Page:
One of the operating assumptions of Everlasting, by which we the viewers and the crew themselves justify our pleasure and their actions, is that the contestants know what they’ve signed up for. This phrase, uttered repeatedly throughout the episodes, serves as a moral inoculation against even the most manipulative behavior. Most of the bad behavior comes at the hands of Rachel, not simply because she’s the protagonist but also because she’s mad good at being bad. It is Rachel who encourages and exploits the anorexia of Anna, big-eyed Aryan doll woman played by Johanna Braddy for the purposes of drama. Rachel who dredges up the history of domestic abuse that is the sordid burden of Mary, another lithe blonde thing with the highly tuned nervous system of a greyhound. Rachel who trades on her own moral qualms to befriend and ultimately betray nearly every one of the women contestants on the show. Gertrude Shapiro takes pains to make plain the pains Rachel feels. She shuts softly her watery eyes. She takes meds. She hugs her mom, who frankly kind of sucks. She likes to be spooned. She masturbates to adorable videos of her and her former fiancé, babyface Jeremy (Craig Berko). Regrets, she’s had a few but too few to mention and apparently not enough to change her behavior. On the rare occasion she does feel some compunction, it is Quinn who comforts her with a brusque, “They know what they signed up for.” In other words, has forgiven your sins. Go in Peace. Clearly it is in Quinn’s best interest to allay the concerns of her foot soldier; of course, both Quinn and Rachel know that particular excuse holds no water. Consent relieves no one of their obligation not to inflict pain and suffering on other people. The responsibility lies, not with the victim, even if he or she consents, but with the victimizer.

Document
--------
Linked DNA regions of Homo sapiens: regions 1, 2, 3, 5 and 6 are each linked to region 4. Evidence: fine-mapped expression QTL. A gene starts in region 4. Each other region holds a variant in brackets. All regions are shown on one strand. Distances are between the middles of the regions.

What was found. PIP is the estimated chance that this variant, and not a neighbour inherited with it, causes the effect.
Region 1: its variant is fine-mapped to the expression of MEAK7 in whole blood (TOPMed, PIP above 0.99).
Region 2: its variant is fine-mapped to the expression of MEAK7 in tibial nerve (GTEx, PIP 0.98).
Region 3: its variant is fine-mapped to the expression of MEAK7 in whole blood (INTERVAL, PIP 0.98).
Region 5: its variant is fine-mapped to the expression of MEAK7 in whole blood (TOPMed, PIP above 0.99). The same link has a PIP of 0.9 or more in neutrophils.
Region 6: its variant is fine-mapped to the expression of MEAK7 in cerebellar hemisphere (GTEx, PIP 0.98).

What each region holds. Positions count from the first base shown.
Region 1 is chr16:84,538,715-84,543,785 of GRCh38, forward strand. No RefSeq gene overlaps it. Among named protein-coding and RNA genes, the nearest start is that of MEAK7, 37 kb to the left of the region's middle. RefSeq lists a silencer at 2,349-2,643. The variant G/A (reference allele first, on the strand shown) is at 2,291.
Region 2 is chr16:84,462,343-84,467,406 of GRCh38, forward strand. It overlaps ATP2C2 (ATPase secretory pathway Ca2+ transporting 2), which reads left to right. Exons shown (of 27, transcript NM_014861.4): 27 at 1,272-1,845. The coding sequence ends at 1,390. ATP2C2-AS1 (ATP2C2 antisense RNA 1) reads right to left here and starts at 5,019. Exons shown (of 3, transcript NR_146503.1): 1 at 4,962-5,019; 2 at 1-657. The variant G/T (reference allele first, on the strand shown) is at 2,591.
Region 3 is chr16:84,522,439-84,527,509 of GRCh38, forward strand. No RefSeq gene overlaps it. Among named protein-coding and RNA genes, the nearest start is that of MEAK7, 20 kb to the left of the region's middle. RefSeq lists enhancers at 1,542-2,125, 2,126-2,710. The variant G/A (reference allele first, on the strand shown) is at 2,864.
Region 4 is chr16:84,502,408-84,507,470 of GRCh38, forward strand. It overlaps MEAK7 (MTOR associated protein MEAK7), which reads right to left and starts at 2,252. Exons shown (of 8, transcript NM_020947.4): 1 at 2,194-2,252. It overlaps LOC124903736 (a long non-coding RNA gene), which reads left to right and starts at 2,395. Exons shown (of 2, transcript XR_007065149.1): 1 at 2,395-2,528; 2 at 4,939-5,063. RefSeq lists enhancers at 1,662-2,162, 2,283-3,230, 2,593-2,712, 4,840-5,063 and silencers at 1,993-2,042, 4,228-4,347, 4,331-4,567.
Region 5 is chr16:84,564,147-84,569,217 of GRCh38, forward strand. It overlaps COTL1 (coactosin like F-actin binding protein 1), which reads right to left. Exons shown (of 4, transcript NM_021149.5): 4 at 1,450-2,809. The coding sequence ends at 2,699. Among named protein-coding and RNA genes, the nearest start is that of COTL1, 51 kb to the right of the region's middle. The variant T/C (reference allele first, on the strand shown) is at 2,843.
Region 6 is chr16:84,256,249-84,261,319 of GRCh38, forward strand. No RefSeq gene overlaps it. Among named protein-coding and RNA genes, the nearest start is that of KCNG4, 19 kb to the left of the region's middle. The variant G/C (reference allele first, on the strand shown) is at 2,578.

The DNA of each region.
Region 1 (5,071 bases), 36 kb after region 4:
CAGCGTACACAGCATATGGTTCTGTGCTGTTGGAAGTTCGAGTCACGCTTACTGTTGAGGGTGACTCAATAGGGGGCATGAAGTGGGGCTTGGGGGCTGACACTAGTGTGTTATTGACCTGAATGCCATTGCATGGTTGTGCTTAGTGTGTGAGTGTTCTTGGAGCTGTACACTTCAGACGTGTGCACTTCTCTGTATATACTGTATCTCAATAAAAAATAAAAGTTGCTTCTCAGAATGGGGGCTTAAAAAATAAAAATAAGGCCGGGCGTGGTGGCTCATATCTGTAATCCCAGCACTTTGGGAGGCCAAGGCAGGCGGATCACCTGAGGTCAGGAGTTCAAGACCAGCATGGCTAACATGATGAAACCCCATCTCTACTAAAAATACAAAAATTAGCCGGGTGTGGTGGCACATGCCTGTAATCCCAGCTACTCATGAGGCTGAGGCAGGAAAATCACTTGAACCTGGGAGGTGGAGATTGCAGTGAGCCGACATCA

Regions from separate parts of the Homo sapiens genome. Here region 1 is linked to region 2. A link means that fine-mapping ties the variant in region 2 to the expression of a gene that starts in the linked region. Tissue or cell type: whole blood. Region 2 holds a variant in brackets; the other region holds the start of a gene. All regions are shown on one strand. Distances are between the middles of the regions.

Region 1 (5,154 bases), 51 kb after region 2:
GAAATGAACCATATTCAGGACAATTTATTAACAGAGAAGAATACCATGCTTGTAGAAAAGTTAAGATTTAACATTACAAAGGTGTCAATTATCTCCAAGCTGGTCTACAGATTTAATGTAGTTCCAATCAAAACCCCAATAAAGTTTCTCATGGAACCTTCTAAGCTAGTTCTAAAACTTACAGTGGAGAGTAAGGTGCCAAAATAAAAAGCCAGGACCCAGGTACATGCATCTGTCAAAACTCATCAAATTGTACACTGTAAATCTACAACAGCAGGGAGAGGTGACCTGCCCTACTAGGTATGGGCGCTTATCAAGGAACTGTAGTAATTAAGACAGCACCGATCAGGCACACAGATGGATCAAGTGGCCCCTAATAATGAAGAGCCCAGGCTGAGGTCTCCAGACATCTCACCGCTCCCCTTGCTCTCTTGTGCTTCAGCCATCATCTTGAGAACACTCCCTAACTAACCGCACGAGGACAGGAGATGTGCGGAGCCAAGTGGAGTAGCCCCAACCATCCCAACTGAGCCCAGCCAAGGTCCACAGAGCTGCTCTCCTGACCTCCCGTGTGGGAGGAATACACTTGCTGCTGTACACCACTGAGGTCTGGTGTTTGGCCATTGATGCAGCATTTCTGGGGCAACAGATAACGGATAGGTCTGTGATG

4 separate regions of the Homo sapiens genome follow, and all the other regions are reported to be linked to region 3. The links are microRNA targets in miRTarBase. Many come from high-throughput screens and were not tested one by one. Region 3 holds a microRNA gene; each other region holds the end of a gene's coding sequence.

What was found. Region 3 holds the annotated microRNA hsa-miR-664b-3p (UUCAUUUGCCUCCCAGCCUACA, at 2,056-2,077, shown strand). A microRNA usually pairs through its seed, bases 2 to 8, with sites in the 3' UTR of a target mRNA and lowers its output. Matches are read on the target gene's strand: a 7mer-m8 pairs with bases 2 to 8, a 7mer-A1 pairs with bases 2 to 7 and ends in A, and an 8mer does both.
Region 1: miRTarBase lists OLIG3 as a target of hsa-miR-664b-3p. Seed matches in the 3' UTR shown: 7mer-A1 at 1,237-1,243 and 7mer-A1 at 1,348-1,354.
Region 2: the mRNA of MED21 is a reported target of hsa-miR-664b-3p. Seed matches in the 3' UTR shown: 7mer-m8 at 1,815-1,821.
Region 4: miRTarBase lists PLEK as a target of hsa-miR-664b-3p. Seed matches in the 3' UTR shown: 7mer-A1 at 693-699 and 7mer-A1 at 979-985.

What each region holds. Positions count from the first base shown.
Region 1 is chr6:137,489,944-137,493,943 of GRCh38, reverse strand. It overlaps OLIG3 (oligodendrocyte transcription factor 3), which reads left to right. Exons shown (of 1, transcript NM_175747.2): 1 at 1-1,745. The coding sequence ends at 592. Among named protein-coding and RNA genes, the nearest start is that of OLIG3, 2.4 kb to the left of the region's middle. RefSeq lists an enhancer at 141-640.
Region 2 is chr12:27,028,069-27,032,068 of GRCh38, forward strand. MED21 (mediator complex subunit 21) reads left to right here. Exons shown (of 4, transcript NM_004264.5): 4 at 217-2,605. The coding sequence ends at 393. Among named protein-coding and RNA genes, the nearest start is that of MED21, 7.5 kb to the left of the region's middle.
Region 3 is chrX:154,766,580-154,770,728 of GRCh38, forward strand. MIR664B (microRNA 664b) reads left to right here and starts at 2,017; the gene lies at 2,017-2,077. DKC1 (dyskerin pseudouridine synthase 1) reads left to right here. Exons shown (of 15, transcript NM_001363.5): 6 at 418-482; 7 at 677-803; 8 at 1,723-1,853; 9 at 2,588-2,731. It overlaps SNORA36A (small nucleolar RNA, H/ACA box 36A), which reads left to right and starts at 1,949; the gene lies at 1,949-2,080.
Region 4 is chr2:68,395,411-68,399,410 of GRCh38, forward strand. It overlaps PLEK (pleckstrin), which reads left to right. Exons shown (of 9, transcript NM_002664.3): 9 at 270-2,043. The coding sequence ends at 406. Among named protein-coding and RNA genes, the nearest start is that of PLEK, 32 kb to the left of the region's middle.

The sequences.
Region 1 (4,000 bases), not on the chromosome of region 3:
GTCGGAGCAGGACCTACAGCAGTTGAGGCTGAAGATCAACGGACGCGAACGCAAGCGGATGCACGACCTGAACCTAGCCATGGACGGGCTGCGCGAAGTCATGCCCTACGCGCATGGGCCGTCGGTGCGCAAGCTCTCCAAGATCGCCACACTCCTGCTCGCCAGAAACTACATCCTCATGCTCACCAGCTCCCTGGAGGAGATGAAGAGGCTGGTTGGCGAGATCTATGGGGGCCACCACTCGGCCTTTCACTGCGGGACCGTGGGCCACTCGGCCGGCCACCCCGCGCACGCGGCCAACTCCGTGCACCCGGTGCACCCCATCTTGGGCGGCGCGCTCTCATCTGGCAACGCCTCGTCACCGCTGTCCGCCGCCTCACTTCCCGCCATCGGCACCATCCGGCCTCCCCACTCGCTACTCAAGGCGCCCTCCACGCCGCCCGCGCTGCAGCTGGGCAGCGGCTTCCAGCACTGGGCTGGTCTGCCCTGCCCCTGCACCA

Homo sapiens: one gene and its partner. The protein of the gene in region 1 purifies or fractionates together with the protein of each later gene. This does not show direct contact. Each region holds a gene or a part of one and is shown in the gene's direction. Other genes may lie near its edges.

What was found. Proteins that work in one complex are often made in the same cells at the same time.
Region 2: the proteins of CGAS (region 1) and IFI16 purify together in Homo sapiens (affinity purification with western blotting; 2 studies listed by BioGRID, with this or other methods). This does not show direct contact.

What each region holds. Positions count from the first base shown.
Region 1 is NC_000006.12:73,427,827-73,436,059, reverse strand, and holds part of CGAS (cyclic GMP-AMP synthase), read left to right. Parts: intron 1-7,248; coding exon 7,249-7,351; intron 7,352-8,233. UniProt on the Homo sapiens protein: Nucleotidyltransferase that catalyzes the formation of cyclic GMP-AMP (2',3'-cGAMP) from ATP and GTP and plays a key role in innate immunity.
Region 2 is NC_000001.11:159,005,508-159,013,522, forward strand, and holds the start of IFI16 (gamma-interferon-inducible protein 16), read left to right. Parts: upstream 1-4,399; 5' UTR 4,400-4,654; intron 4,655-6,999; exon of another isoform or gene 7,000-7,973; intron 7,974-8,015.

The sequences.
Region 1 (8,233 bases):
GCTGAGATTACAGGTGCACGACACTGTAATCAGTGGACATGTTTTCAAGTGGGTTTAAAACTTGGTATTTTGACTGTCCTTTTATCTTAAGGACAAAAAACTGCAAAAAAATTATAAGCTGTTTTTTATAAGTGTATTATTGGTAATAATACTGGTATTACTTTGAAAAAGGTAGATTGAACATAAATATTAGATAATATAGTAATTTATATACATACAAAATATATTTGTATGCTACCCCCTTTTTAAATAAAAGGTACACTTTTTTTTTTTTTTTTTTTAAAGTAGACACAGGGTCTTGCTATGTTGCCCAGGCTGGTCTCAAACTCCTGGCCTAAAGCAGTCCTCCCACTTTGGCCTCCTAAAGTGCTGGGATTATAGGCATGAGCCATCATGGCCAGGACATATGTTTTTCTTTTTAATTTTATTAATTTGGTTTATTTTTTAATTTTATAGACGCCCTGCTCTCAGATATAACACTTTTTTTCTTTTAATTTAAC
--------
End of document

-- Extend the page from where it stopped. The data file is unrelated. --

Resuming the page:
If I thought otherwise, UnREAL would be a blast to watch. But as someone who doesn’t, it’s like reliving my parents divorce, 44 minutes at a time. In the Everlasting hell of UnREAL, people are abjectly crummy to other people. There are no good guys just winners and losers. Plenty of terrifically enjoyable shows feature venal, difficult people. Actually, television land is almost exclusively inhabited by ass-faces and jerk-offs. What turns UnREAL unwatchable is that, as has been widely reported, it basically gets everything right. In real life, reality show contestants, blinkered by the possibility of fame, regularly sign onerous contracts from which there is no recourse. They are supplied booze and half-truths. As in UnREAL, there is an on-set psychologist who, turning the rod of Asclepius into a poisonous cudgel, feeds intel into a producers’ ears via a little wireless transmitter. Reality and unreality blur into nightmare dusk but, read the small print, they have surrendered their rights for real.

The discomforting sadness of watching UnREAL isn’t the art-house sadness of, say, Better Call Saul or the edifying melancholic sadness of a Sony Bravia ad. (Those goddamn Superballs get me every time.) It’s documentary sadness, not narrative feature sadness. StoryCorps sadness. It’s real sadness, at least it is for me. Because, even though on Lifetime this suffering is fictionalized, it takes only a click of the channel to see the frame zoomed in upon just a bit more, cutting out the construct, to know that at some Los Angeles mansion — 2351 Kanan Road, Agoura Hills, CA to be exact — this misery is being played out over and over again unchronicled and very real for those who feel it.